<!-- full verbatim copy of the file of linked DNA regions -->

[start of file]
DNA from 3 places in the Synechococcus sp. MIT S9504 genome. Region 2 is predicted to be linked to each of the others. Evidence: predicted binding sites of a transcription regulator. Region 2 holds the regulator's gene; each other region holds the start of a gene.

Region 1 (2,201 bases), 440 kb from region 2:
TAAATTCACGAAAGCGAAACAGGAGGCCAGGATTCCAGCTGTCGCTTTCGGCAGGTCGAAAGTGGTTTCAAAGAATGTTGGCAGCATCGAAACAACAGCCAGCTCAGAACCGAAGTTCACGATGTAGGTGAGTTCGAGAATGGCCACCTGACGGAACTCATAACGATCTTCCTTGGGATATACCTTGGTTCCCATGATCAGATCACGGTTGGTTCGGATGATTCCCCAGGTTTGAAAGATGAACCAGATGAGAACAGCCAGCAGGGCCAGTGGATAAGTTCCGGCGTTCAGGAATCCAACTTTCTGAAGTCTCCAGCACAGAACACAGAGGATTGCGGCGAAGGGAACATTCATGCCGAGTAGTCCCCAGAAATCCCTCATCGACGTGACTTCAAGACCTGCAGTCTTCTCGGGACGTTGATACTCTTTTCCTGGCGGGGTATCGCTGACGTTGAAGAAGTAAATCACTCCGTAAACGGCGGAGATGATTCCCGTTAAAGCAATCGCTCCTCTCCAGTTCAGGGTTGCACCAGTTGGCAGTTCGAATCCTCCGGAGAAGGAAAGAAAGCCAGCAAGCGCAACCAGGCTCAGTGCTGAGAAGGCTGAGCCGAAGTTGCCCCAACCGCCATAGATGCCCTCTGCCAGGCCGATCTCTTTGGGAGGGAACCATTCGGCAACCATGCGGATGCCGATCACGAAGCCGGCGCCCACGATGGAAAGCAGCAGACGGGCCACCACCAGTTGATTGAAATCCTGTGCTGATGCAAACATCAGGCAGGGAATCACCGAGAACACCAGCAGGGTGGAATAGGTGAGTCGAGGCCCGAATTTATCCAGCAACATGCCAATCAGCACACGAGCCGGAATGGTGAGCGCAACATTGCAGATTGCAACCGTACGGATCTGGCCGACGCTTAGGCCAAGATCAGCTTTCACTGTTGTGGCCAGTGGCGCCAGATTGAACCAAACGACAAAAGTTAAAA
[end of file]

DNA from 3 places in the Synechococcus sp. MIT S9504 genome. Region 2 is predicted to be linked to each of the others. Evidence: predicted binding sites of a transcription regulator. Region 2 holds the regulator's gene; each other region holds the start of a gene.

Region 1 (2,201 bases), 440 kb from region 2:
TAAATTCACGAAAGCGAAACAGGAGGCCAGGATTCCAGCTGTCGCTTTCGGCAGGTCGAAAGTGGTTTCAAAGAATGTTGGCAGCATCGAAACAACAGCCAGCTCAGAACCGAAGTTCACGATGTAGGTGAGTTCGAGAATGGCCACCTGACGGAACTCATAACGATCTTCCTTGGGATATACCTTGGTTCCCATGATCAGATCACGGTTGGTTCGGATGATTCCCCAGGTTTGAAAGATGAACCAGATGAGAACAGCCAGCAGGGCCAGTGGATAAGTTCCGGCGTTCAGGAATCCAACTTTCTGAAGTCTCCAGCACAGAACACAGAGGATTGCGGCGAAGGGAACATTCATGCCGAGTAGTCCCCAGAAATCCCTCATCGACGTGACTTCAAGACCTGCAGTCTTCTCGGGACGTTGATACTCTTTTCCTGGCGGGGTATCGCTGACGTTGAAGAAGTAAATCACTCCGTAAACGGCGGAGATGATTCCCGTTAAAGCAATCGCTCCTCTCCAGTTCAGGGTTGCACCAGTTGGCAGTTCGAATCCTCCGGAGAAGGAAAGAAAGCCAGCAAGCGCAACCAGGCTCAGTGCTGAGAAGGCTGAGCCGAAGTTGCCCCAACCGCCATAGATGCCCTCTGCCAGGCCGATCTCTTTGGGAGGGAACCATTCGGCAACCATGCGGATGCCGATCACGAAGCCGGCGCCCACGATGGAAAGCAGCAGACGGGCCACCACCAGTTGATTGAAATCCTGTGCTGATGCAAACATCAGGCAGGGAATCACCGAGAACACCAGCAGGGTGGAATAGGTGAGTCGAGGCCCGAATTTATCCAGCAACATGCCAATCAGCACACGAGCCGGAATGGTGAGCGCAACATTGCAGATTGCAACCGTACGGATCTGGCCGACGCTTAGGCCAAGATCAGCTTTCACTGTTGTGGCCAGTGGCGCCAGATTGAACCAAACGACAAAAGTTAAAA